Author: Rana Dasgupta
Designer/Illustrator: The Heads of State
Publisher: Houghton Mifflin Harcourt
Typeface: The cover face is a found typeface scanned from an old spec book and then redrawn.
Printing Specs: Nothing special with the printing however the cover stock
is a nice dull stock that really compliments the cover aesthetic.
I've been a long time fan of The Heads of State. Solo is a particular
favorite of mine. Thanks to Jason and Dustin for taking the time to contribute
to our blog!
How did you become a book cover designer? What do you enjoy about your job?
We found our way to book cover design through poster design and
editorial illustration. Book covers are sort of close cousins to posters, especially illustrative posters. Designing covers is always a big honor
and an even bigger challenge. We're both avid readers, so seeing
our work wrapped around a bound book is always quite a kick. But it's
a unpredictable challenge. Digging in and finding the right cover for a
story is a different errand every time and that is what makes it terrifying
What is Solo about?
The story is told partially from the perspective of a 100 year old man on his deathbed who recollects the pieces of his life as seen through the events of the 20th century. Did I mention he is also blind and Romanian? It's kind of like Murakami meets Garcia Marquez, Ionesco, and Terry Gilliam. Sort of.
Were there any steps taken before starting, and was there a clear working process that led to the final? Any known influences?
The story was too grandiose to be specific. We tried a lot of different imagery as symbolism for the main character. Eyeglasses. Soviet-era housing structures with many, many windows. In the end, we felt the solitary figure dissipating seemed to speak volumes on it's own. It had the right feel. It started out as a sketch that we actually passed on. But as our first few rounds of comps failed to resonate, we went back to our sketchbooks and found this idea. This is a big part of our process. We're always diving back into notes and doodles to see if we missed something interesting.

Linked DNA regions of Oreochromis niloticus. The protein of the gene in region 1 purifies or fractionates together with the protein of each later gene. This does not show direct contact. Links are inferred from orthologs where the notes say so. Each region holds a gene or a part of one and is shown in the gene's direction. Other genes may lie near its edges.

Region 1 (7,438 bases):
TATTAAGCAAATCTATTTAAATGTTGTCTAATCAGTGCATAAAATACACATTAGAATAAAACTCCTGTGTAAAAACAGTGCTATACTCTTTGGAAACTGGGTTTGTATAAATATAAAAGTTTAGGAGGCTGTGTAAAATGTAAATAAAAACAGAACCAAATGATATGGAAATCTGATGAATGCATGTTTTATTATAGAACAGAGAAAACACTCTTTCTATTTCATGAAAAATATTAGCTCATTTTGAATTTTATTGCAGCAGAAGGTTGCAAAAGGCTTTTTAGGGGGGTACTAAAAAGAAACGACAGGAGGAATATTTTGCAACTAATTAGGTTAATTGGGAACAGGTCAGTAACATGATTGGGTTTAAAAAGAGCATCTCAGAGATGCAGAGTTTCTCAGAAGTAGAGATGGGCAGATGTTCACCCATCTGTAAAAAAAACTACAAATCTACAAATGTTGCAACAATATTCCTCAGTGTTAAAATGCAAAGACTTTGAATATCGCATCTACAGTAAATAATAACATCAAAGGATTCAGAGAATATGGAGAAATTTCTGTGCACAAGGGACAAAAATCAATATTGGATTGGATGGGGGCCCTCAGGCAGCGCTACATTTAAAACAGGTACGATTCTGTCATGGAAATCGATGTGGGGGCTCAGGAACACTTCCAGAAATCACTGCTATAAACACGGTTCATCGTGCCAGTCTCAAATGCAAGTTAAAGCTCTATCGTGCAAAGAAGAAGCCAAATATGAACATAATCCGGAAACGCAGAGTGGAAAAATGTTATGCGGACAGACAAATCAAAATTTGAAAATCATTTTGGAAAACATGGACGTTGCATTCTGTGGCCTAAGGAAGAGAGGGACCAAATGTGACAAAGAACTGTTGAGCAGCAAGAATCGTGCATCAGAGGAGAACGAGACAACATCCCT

What was the message behind the design? And what's something unique you learned while working on this project?
With the scope of the story being so broad it was hard to sum it all up in one image but we feel the birds represent both the entirety of the character's life as well as his memories. A parrot also plays into the story so there is a literal nod as well.
When you have a story with such a broad range with some many aspects that a person can get latched on to, we feel it's best to approach in in a more general manner. Simplicity can be an evocative device.
When all else fails, go back over your thoughts and ideas. In this instance
we went through a number of rounds and nothing seemed to work. We started paging back through sketch books and stumbled on a little tertiary sketch that never made it past this kind of after thought, didn't even make
it into our internal crop of potential covers. But after all the dust settles
that little spec of a sketch really encapsulated the story.
Solo is in the AIGA Archives for 50 Books/50 Covers of 2010.
Check out their website to see even more work.